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Watching for Wildlife

Tuesday, December 8, 2009

I'm not used to seeing landforms like this. A speeding car-window shot of the Theodore Roosevelt South Unit near Medora, North Dakota.
But much of the fun of travel is readjusting one's view of the land, accepting new life forms and landforms as part of the view. I never tire of it. Well, I do get tired of soybeans and corn, but I don't get tired of what nature put there. Don't miss the purple flowers in the vale. Unfortunately, a binocular view made them look suspiciously like dame's rocket, a Eurasian mustard often included in "wildflower" seed mixes. Ah well. They were lovely. I leave open the possibility that they're some gorgeous native that looks like dame's rocket, and hope to be corrected. Such a pool of shadow violet they made, incredible.

Wild prairie flax, Linum lewisi. Named for Meriwether? I'd imagine.

Perched up on a rock, we scanned for wildlife. Bill has the tripod splayed out to Hotdog Brother height.

The rock was inhabited by lovely bunches.

We found the first-ever elk Phoebe, Liam and I had laid eyes on (Bill had seen them before, but he was so excited to show them to us!) What a fine, fine sight, even if distant. We watched them for over an hour as they grazed and milled about. See the little calf?

A male lazuli bunting knocked our eyes out. His song, reminiscent of our indigo bunting. Could we switch, just for a summer? I'd like to put this one on the Indigo Hill species list. For me, the color scheme is a play on that of the eastern bluebird's. I love lazuli buntings, and I get all excited and jump around a lot, flapping my hands, when I see them.

But there was still more. There are wild horses in the park!

Of course, they need a post or two of their very own.

Until tomorrow,Li'l JZ and Big BT3, reporting from North Dakota, in a sundrenched June timewarp. Just the thing for dreary December, especially now that the sky's gone gray, and the nights are so cold.


Love this post! We had a wonderful time at this park many years ago and I'd love to go back. The wildlife and wildflowers were spectacular, as was the scenery. We also had a wild rainstorm which added to the excitement! Thanks for bringing back some rich memories!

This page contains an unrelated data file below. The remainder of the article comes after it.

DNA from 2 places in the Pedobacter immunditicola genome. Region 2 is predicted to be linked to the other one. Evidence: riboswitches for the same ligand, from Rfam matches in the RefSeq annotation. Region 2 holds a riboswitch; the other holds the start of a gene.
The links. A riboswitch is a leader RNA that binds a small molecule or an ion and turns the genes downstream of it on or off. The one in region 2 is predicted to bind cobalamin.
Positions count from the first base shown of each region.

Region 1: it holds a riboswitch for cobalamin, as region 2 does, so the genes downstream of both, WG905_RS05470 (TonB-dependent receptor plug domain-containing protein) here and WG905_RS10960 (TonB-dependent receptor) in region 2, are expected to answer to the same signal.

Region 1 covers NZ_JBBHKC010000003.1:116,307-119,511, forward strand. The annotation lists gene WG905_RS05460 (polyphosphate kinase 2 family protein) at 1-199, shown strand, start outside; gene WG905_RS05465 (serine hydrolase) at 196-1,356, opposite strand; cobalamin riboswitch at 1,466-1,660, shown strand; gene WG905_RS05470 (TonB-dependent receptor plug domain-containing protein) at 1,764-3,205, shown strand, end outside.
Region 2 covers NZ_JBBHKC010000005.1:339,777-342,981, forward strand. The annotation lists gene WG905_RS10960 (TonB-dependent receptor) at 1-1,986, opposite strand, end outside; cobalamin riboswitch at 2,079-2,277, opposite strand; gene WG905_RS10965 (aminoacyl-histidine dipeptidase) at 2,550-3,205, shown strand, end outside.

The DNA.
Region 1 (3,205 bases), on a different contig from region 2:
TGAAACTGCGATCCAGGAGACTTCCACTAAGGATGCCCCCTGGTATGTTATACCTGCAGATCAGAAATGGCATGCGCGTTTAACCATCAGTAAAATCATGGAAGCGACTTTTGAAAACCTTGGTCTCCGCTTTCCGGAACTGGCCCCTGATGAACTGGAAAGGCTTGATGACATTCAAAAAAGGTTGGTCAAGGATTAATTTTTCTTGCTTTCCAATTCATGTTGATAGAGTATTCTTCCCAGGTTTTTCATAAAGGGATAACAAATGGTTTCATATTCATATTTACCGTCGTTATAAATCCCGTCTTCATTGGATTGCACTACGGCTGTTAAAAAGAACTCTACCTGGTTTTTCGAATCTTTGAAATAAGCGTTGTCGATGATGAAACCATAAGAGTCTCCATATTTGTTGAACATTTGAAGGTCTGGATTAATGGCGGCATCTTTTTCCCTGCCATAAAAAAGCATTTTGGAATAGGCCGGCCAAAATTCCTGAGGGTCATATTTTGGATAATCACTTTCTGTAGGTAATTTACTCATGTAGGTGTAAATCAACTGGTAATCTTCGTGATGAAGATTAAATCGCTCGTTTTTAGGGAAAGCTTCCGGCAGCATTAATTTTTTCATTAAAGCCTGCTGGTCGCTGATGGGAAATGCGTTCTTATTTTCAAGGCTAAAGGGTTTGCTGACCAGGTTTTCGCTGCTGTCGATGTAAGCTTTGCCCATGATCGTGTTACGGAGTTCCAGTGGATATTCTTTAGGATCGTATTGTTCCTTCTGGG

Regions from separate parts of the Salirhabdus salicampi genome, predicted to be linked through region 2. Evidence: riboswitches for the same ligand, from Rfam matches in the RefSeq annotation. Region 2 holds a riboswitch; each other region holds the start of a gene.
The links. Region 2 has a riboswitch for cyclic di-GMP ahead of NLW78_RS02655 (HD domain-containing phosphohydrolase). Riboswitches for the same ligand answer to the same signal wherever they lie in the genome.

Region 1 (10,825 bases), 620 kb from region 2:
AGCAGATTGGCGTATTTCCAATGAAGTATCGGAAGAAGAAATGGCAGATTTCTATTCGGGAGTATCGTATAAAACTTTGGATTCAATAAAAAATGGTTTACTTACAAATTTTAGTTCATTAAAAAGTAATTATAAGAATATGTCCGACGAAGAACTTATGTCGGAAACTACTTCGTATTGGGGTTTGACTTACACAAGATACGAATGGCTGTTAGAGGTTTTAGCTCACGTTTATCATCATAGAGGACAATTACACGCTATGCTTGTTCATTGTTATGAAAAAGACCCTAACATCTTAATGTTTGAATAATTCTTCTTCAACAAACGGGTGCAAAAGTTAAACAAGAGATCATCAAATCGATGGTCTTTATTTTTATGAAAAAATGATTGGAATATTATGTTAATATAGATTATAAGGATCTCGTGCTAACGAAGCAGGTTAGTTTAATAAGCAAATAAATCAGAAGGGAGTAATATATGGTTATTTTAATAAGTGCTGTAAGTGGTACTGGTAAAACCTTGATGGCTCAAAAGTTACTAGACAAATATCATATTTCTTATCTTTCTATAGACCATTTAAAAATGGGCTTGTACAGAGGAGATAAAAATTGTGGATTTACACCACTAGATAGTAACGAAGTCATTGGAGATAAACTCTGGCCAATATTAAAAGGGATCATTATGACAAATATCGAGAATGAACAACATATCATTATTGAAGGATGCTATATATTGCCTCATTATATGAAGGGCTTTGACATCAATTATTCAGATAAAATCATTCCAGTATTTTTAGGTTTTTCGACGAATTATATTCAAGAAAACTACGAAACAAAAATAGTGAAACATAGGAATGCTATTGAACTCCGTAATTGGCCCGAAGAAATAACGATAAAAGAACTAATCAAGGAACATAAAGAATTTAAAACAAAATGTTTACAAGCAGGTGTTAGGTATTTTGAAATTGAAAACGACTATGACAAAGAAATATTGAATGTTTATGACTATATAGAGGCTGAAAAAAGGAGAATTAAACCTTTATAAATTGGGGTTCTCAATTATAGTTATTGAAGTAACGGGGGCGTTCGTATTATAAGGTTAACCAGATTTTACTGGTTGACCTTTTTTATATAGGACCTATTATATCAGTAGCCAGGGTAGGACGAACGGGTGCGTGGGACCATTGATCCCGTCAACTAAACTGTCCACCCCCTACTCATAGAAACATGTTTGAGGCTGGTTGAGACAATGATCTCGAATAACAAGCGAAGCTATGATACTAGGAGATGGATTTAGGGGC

There's something extraterrestrial about landforms like that. I found what I saw of New Mexico to be like that. Where's the Mars Rover? And what's with the 360 degree sunsets?

And...ummm...could you maybe send the Lazuli Bunting that's headed to your house about 400 miles east when you're done with it? It'd make a nice addition to the yard list. Lotsa cool western & central birds are doin' (or have done) it: Bullock's Oriole, Rufous Hummingbird, probable Brewer's Blackbird. Come, join usssssssss!

Every other summer of my childhood, we went to North Dakota for vacation. That's odd right there, but I loved it.

Wow, how incredible! I've been yearning to see the Dakotas and Montana for years, so it's nice to live vicariously through your gorgeous pictures. Those wild horses just make you ache with yearning, right? (By the way, great candid capture of the roan on the right..erm, communing with nature :)

Oh, those rocks...beautiful.

what's a beauty

Yup, the flax was indeed "discovered" by the Lewis & Clark Expedition and named for Capt. Meriwether Lewis (discovered in parenthesis because the native peoples already knew about it of course). One of the two L&C flax specimens that still exists just happened to be collected near Great Falls, MT along the Sun River. (Were you on the Sun River this summer?). It is a beautiful flower.

I've been a little tied up recently in my supportive spouse role through comp exams, dissertation research, and now eye surgery, so haven't had a chance to say I'm so glad Chet is okay!!! Yikes that was a scary episode!

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